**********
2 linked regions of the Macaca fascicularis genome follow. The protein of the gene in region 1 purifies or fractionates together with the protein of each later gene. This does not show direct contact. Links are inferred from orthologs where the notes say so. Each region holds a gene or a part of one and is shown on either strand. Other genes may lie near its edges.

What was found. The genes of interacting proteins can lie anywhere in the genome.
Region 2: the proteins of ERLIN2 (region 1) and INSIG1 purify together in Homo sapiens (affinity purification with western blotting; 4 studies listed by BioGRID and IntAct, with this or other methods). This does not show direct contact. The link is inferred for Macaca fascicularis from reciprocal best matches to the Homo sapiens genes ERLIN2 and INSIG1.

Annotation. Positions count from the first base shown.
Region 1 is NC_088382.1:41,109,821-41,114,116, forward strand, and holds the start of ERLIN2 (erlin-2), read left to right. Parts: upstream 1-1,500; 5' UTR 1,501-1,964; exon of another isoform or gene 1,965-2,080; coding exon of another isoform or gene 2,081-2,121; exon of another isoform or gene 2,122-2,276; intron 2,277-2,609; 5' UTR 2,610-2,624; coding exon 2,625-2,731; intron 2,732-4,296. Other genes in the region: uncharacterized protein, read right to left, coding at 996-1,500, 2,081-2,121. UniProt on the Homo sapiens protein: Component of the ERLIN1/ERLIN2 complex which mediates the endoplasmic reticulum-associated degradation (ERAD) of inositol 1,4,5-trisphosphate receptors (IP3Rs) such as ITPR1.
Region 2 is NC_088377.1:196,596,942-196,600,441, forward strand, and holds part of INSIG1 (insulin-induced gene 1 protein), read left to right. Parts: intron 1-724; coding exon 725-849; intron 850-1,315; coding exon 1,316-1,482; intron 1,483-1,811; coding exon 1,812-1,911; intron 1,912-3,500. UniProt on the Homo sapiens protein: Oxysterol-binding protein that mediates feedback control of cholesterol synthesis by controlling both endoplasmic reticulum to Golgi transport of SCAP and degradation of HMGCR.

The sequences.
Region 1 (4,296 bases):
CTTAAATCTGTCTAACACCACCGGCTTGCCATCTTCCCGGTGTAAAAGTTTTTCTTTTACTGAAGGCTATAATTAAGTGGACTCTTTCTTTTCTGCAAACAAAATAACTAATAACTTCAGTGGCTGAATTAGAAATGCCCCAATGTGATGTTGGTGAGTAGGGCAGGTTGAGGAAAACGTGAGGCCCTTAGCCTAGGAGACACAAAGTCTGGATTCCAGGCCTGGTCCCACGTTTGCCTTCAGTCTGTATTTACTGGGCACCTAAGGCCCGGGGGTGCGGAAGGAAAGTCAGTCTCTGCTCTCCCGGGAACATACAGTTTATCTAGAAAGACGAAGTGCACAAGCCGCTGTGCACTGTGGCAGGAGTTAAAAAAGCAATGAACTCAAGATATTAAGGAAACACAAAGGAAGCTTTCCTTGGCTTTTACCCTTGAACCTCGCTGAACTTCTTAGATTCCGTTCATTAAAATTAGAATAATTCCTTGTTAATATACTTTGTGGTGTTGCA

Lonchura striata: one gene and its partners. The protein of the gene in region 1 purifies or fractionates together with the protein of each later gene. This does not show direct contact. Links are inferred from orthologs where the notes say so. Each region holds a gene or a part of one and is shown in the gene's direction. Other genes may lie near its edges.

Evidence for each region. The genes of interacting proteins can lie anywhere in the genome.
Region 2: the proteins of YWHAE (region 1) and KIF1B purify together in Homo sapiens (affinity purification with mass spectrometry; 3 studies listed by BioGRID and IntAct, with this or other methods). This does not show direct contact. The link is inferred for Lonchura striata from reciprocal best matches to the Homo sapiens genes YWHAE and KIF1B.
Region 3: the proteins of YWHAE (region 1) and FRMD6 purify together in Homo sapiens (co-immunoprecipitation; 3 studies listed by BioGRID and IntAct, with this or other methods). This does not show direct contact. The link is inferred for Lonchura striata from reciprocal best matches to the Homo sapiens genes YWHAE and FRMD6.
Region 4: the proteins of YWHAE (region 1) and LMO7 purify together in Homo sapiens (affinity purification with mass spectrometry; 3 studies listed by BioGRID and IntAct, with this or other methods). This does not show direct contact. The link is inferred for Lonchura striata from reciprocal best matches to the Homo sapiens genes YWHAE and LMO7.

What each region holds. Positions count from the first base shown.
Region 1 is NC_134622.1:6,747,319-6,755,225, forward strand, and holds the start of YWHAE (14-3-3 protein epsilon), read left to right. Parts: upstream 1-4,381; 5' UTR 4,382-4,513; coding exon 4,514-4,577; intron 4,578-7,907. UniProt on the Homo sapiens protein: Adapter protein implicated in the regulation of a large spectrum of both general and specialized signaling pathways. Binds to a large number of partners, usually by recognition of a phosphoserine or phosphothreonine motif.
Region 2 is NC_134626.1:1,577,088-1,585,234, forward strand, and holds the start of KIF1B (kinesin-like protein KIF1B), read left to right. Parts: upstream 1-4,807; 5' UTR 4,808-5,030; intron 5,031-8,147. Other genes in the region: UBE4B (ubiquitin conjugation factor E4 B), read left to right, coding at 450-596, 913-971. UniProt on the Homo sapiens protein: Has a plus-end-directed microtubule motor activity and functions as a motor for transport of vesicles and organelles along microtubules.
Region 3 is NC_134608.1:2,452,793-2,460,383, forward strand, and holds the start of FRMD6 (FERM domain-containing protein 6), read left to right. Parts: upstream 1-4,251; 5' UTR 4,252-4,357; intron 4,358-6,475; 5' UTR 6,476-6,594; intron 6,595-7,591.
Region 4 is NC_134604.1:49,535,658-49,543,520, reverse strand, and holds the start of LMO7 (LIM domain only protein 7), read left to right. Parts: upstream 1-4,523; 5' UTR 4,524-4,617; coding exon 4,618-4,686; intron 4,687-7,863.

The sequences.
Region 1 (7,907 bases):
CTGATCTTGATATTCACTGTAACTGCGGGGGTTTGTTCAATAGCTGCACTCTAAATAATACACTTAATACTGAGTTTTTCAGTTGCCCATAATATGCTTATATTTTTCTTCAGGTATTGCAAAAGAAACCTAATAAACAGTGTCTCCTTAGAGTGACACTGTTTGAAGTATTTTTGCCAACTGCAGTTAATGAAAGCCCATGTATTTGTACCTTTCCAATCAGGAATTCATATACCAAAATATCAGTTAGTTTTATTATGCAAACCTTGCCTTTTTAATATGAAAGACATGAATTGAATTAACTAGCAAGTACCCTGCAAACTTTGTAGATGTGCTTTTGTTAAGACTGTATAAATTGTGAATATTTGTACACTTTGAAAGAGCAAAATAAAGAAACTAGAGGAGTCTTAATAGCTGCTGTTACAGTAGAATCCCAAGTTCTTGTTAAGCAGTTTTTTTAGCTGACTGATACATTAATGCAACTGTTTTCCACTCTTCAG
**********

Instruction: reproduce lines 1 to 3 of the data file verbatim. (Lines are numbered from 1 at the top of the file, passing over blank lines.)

2 linked regions of the Macaca fascicularis genome follow. The protein of the gene in region 1 purifies or fractionates together with the protein of each later gene. This does not show direct contact. Links are inferred from orthologs where the notes say so. Each region holds a gene or a part of one and is shown on either strand. Other genes may lie near its edges.

What was found. The genes of interacting proteins can lie anywhere in the genome.
Region 2: the proteins of ERLIN2 (region 1) and INSIG1 purify together in Homo sapiens (affinity purification with western blotting; 4 studies listed by BioGRID and IntAct, with this or other methods). This does not show direct contact. The link is inferred for Macaca fascicularis from reciprocal best matches to the Homo sapiens genes ERLIN2 and INSIG1.